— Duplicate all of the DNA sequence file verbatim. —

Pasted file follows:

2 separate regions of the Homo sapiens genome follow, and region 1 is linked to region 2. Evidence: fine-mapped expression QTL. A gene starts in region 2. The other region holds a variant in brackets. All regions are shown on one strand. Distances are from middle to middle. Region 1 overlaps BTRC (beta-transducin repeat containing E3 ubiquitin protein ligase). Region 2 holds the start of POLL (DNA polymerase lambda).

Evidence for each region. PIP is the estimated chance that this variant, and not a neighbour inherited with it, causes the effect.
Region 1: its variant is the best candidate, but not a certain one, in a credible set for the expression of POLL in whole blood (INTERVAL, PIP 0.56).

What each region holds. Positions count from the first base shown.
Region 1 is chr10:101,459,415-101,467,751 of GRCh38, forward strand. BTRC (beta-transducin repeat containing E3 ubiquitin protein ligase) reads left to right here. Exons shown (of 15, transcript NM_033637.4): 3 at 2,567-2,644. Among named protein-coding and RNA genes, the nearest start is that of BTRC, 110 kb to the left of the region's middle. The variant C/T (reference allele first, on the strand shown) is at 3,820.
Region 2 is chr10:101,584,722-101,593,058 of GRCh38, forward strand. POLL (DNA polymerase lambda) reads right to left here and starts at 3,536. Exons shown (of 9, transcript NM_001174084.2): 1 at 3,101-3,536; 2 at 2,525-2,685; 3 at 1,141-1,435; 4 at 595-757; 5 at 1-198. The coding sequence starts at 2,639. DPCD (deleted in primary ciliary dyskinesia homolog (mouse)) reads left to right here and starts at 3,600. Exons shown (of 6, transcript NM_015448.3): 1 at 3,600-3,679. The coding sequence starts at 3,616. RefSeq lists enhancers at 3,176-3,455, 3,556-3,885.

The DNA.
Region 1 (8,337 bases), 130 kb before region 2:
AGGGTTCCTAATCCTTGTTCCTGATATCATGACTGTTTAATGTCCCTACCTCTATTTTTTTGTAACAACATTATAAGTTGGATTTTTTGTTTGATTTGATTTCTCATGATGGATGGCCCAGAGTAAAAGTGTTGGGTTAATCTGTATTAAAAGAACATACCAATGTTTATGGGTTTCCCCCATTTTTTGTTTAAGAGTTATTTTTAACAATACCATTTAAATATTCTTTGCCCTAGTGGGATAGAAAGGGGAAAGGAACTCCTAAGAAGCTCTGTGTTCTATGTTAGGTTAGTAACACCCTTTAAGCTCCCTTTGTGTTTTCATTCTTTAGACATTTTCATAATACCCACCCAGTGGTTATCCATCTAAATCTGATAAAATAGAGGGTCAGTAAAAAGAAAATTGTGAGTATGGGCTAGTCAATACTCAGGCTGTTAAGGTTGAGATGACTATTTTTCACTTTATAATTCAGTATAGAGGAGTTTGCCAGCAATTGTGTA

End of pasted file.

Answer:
2 separate regions of the Homo sapiens genome follow, and region 1 is linked to region 2. Evidence: fine-mapped expression QTL. A gene starts in region 2. The other region holds a variant in brackets. All regions are shown on one strand. Distances are from middle to middle. Region 1 overlaps BTRC (beta-transducin repeat containing E3 ubiquitin protein ligase). Region 2 holds the start of POLL (DNA polymerase lambda).

Evidence for each region. PIP is the estimated chance that this variant, and not a neighbour inherited with it, causes the effect.
Region 1: its variant is the best candidate, but not a certain one, in a credible set for the expression of POLL in whole blood (INTERVAL, PIP 0.56).

What each region holds. Positions count from the first base shown.
Region 1 is chr10:101,459,415-101,467,751 of GRCh38, forward strand. BTRC (beta-transducin repeat containing E3 ubiquitin protein ligase) reads left to right here. Exons shown (of 15, transcript NM_033637.4): 3 at 2,567-2,644. Among named protein-coding and RNA genes, the nearest start is that of BTRC, 110 kb to the left of the region's middle. The variant C/T (reference allele first, on the strand shown) is at 3,820.
Region 2 is chr10:101,584,722-101,593,058 of GRCh38, forward strand. POLL (DNA polymerase lambda) reads right to left here and starts at 3,536. Exons shown (of 9, transcript NM_001174084.2): 1 at 3,101-3,536; 2 at 2,525-2,685; 3 at 1,141-1,435; 4 at 595-757; 5 at 1-198. The coding sequence starts at 2,639. DPCD (deleted in primary ciliary dyskinesia homolog (mouse)) reads left to right here and starts at 3,600. Exons shown (of 6, transcript NM_015448.3): 1 at 3,600-3,679. The coding sequence starts at 3,616. RefSeq lists enhancers at 3,176-3,455, 3,556-3,885.

The DNA.
Region 1 (8,337 bases), 130 kb before region 2:
AGGGTTCCTAATCCTTGTTCCTGATATCATGACTGTTTAATGTCCCTACCTCTATTTTTTTGTAACAACATTATAAGTTGGATTTTTTGTTTGATTTGATTTCTCATGATGGATGGCCCAGAGTAAAAGTGTTGGGTTAATCTGTATTAAAAGAACATACCAATGTTTATGGGTTTCCCCCATTTTTTGTTTAAGAGTTATTTTTAACAATACCATTTAAATATTCTTTGCCCTAGTGGGATAGAAAGGGGAAAGGAACTCCTAAGAAGCTCTGTGTTCTATGTTAGGTTAGTAACACCCTTTAAGCTCCCTTTGTGTTTTCATTCTTTAGACATTTTCATAATACCCACCCAGTGGTTATCCATCTAAATCTGATAAAATAGAGGGTCAGTAAAAAGAAAATTGTGAGTATGGGCTAGTCAATACTCAGGCTGTTAAGGTTGAGATGACTATTTTTCACTTTATAATTCAGTATAGAGGAGTTTGCCAGCAATTGTGTA